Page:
# What method is simulating pvalues from re sampling from the data

A while back I asked a question about correlating times between time stamps and received a response from Peter Ellis that said I could calculate mean distances between codes...

This already will give you some sense of which behaviours are clustered together, but you also should check that this isn't plausibly due just to chance.

To check that, I would create simulated data generated by a model under the null hypothesis of no relation. Doing this would require generating data for each behaviour's time from a plausible null model, probably based on resampling the times between each event (eg between each yawn) to create a new set of time stamps for hypothetical null model events. Then calculate the same indicator statistic for this null model and compare to the indicator from your genuine data. By repeating this simulation a number of times, you could find out whether the indicator from your data is sufficiently different from the null model's simulated data (smaller average time from each yawn to the nearest stretch, for example) to count as statistically significant evidence against your null hypothesis.

I finally possess the skill set to do this and have done so in R but I don't know what this method or technique is called so that I can (a) learn more about it (b) speak intelligently about the theory behind what I'm doing.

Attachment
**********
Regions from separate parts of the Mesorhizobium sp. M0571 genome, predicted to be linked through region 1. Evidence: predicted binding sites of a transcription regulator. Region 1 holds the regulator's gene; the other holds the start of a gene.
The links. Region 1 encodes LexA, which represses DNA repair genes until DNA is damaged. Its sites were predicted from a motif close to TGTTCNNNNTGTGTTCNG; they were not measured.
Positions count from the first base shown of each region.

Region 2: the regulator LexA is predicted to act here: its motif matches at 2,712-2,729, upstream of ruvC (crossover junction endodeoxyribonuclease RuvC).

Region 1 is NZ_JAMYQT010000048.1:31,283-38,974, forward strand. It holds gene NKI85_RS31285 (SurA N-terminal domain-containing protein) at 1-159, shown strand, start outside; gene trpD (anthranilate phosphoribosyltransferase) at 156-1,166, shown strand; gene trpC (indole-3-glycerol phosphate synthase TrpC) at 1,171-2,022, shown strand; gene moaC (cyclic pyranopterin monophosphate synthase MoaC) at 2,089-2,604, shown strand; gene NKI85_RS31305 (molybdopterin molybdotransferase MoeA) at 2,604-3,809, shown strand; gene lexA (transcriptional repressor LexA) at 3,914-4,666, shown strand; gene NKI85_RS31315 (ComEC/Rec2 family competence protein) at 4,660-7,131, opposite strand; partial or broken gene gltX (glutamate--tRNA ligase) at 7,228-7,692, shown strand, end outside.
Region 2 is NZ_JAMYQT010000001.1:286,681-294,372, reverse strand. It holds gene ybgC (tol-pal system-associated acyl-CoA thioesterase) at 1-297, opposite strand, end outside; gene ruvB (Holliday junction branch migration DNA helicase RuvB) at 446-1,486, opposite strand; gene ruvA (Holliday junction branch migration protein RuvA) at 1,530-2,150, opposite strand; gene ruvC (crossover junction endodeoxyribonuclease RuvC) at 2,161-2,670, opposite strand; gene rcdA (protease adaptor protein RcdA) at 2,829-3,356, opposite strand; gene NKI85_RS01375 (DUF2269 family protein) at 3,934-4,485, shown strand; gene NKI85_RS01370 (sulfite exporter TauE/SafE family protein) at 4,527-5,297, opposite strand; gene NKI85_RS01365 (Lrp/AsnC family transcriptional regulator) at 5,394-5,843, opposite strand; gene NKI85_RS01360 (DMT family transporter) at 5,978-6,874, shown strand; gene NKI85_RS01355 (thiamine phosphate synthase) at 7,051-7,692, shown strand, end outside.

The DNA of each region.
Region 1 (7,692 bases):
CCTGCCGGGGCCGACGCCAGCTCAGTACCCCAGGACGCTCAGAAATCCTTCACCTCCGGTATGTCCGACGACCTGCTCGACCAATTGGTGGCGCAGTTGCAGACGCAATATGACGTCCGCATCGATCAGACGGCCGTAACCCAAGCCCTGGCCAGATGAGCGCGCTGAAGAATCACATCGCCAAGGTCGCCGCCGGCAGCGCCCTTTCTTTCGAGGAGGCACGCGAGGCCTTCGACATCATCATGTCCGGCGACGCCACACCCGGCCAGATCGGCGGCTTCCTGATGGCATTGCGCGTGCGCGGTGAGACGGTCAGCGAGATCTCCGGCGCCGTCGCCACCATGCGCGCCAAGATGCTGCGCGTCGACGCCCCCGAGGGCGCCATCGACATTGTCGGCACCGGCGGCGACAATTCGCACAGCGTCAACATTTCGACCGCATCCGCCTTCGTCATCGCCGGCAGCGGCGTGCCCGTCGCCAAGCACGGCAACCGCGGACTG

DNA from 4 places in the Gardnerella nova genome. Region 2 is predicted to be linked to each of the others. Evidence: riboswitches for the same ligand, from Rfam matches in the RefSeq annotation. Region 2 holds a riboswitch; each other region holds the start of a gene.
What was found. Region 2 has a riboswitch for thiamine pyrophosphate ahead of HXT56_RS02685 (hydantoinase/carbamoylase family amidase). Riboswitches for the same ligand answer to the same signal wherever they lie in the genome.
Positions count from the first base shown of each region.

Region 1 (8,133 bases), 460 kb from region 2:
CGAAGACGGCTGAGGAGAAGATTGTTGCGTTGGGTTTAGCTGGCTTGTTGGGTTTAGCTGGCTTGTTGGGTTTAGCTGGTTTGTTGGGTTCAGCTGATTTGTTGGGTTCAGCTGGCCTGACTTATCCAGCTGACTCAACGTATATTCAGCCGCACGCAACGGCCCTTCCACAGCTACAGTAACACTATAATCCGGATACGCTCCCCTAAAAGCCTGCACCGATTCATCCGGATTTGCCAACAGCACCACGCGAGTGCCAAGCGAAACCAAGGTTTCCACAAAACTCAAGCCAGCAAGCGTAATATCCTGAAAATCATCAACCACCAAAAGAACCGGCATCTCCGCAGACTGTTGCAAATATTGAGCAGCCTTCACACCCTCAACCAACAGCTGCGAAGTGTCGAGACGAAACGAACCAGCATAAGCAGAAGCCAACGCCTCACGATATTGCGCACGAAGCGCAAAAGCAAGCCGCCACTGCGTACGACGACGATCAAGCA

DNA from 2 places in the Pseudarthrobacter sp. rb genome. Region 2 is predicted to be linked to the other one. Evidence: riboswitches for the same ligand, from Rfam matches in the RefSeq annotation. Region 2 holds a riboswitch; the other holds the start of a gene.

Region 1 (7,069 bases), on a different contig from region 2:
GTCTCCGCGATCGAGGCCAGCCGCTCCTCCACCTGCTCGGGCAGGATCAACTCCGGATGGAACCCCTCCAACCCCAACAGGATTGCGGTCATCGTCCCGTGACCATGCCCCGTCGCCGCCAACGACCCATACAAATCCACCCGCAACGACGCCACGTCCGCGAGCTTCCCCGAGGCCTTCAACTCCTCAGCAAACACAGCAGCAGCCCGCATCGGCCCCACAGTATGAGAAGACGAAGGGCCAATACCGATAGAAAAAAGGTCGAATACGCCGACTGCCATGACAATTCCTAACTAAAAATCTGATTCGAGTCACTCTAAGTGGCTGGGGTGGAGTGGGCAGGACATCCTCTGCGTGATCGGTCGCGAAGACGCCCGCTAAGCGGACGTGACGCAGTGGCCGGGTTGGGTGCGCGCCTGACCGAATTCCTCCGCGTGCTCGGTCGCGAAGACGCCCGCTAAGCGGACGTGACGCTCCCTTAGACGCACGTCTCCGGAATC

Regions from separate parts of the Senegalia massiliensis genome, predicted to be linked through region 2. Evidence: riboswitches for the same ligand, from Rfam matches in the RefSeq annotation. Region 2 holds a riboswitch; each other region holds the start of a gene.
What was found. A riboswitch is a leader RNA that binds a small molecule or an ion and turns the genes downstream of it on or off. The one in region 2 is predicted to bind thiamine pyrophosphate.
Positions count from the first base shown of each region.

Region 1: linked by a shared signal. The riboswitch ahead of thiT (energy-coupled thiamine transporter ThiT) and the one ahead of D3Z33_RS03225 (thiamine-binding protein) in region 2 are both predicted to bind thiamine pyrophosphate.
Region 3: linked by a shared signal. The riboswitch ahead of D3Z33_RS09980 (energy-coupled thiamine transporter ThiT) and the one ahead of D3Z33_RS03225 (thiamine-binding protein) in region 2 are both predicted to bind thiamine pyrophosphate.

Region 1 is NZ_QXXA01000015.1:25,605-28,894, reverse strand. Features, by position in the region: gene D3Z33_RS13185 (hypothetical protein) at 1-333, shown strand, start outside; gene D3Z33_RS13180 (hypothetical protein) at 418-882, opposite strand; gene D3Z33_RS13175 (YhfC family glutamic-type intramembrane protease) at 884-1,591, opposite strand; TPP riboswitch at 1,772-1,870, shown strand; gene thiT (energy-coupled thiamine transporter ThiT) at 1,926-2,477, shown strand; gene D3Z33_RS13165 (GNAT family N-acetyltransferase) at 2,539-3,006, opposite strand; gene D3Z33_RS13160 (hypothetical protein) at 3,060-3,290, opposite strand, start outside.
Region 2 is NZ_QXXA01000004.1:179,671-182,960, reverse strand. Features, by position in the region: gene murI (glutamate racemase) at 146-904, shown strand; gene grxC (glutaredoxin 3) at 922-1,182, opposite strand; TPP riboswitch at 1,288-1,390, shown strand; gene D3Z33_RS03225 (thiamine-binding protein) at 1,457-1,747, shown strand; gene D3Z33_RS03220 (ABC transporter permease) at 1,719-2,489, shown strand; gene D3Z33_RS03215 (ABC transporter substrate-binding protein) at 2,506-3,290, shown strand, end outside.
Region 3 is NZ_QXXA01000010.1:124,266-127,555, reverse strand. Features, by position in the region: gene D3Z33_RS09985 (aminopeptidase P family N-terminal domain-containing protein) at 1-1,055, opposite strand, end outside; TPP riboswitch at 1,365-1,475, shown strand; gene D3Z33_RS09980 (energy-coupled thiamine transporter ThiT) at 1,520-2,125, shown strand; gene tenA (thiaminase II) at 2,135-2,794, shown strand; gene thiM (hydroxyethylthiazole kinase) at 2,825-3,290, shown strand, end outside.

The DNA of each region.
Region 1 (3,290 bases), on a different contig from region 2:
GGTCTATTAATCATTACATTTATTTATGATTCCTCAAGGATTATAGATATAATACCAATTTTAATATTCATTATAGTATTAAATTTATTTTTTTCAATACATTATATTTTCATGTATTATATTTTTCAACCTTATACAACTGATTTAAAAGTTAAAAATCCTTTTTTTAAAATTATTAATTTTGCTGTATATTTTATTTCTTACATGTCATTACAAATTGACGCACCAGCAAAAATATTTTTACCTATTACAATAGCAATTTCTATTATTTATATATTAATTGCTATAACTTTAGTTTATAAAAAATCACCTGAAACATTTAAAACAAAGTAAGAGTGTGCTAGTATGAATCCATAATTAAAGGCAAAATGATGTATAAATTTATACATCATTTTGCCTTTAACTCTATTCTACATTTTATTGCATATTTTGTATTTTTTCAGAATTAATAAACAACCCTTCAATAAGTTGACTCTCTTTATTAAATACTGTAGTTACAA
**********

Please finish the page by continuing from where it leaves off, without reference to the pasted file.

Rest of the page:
Some people have suggested this is called a permutation test, others say similar to but not the same as bootstrapping and some have told me it's related to Monte Carlo re sampling.

What is this method of resampling, given the NULL is TRUE, called? If you have a reference or two to back up your response that may be helpful but not necessary.

Usually parametric bootstrapping is done by simulating based on the actually estimated model, and not based on a hypothetical model that is just like the estimated model except the null hypothesis is assumed true, as Ellis seems to suggest at first. By "simulate data" I mean something like as an example: my model states that my data come from two groups, each with a normal distribution, with means $\mu_1$ and $\mu_2$, respectively, and standard deviation $\sigma$, so I will generate many sets of data that satisfy this and use the distribution of test statistics computed from each of these simulated datasets as my sampling distribution. Note, I am creating this data using something like rnorm() in R, not directly using my observed data. Now, one could certainly do this procedure and get a sort of sampling distribution under the null hypothesis of, say, no difference in group means--we would just assume $\mu_1=\mu_2$ in all the simulated datasets, contrary to what we actually observed--and in this way we get a bootstrapped p-value (rather than a bootstrapped confidence interval, which is what the former/traditional method affords you). Again, I would just call this a way of obtaining a p-value via parametric bootstrapping.